Ostend is a Belgian city of about 90.000 people, the largest at the Belgian coast. In earlier times, it was nothing more than a small village built on an island (called Testerep) between the North Sea and a beach lake. Although small, the village rose to the status of 'city' around 1265 when the inhabitants were allowed to hold a market and to build a market hall.
The major source of income for the inhabitants was, of course, fishing. The North Sea coastline has always been rather unstable and in 1395 the inhabitants decided to build a new Ostend behind large dikes and further away from the always threatening sea.
The strategic position on the North Sea coast had major advantages for Ostend as a harbor but also proved to be a source of trouble. The city was frequently taken, destroyed and rampaged by conquering armies. After their independence from the Spanish Empire, the Dutch had preserved some strongholds in the Southern Netherlands, such as the cities of Nieuwpoort and Ostend. Between 1601 and 1604 the Spanish army succeeded in taking Ostend from the Geuzen (= Protestant Dutch seperationists).
After this era Ostend turned into a quiet harbour of some importance. In 1722 the Dutch closed off the entrance to the harbour of Antwerp. Therefore, Ostend rose in importance because the city provided an alternative entrance to the sea. The Southern Netherlands (now Belgium) had become part of the Austrian Empire. The Austrian Emperor Charles VI granted the city the trade monopoly with Africa and the Far-East. The Oostendse Compagnie (= the Ostend trade society) was allowed to found colonies overseas. However, in 1727 the Oostendse Compagnie was forced to stop its activities because of Dutch and British pressure. Holland and Britain would not allow competitors on the international trade level. But nations regarded international trade as their privilege.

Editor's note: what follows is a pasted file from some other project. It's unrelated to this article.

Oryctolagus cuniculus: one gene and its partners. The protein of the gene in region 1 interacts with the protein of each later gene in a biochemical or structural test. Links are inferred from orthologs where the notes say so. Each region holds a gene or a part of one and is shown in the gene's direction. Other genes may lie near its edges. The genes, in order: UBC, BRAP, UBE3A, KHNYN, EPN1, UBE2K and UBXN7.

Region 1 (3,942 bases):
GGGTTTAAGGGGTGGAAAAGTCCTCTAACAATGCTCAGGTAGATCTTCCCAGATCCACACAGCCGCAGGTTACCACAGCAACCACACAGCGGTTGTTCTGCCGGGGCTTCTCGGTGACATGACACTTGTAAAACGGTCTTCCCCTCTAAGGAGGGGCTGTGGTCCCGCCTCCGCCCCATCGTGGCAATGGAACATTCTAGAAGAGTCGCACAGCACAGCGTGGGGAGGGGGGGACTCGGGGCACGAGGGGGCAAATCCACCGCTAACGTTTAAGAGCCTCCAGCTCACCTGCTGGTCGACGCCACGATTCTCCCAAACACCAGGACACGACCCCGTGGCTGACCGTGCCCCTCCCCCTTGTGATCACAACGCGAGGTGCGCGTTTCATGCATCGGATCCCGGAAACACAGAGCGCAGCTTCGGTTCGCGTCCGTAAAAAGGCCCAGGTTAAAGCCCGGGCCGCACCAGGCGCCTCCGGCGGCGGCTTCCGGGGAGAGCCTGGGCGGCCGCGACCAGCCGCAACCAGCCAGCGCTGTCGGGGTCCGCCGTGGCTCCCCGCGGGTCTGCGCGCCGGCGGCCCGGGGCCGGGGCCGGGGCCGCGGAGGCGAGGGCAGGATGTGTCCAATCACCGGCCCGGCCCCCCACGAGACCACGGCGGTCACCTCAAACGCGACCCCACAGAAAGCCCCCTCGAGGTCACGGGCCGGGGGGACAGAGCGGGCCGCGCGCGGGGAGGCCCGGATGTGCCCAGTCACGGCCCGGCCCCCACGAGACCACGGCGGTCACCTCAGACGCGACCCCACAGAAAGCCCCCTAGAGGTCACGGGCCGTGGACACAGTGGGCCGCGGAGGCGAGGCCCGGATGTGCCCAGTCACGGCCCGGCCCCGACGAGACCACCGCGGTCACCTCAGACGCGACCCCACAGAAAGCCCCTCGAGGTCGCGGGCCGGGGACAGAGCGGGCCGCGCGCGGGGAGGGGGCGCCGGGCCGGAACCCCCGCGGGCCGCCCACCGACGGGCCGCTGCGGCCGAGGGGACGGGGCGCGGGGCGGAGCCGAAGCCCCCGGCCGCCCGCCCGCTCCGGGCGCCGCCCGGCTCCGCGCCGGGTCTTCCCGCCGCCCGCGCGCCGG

In later times the harbour of Ostend continued to expand because the harbor dock, as well as the traffic connections with the hinterland, were improved. In 1838 a railway connection with Brussels was constructed. Ostend became a transit harbour to England in 1846 when the first Ferryboat sailed to Dover. Very important for the image of the city was the attention it started to receive from the Belgian kings Leopold I of Belgium and Leopold II. Both liked to spent their vacations in Ostend. Important monuments and villas were built to please the Royal Family. The rest of aristocratic Belgium followed and soon Ostend became known as "The Queen of the Belgian sea-side resorts".
The flag bears the colours red (above) and yellow (below). Interesting locations are the Casino and Fort Napoleon.
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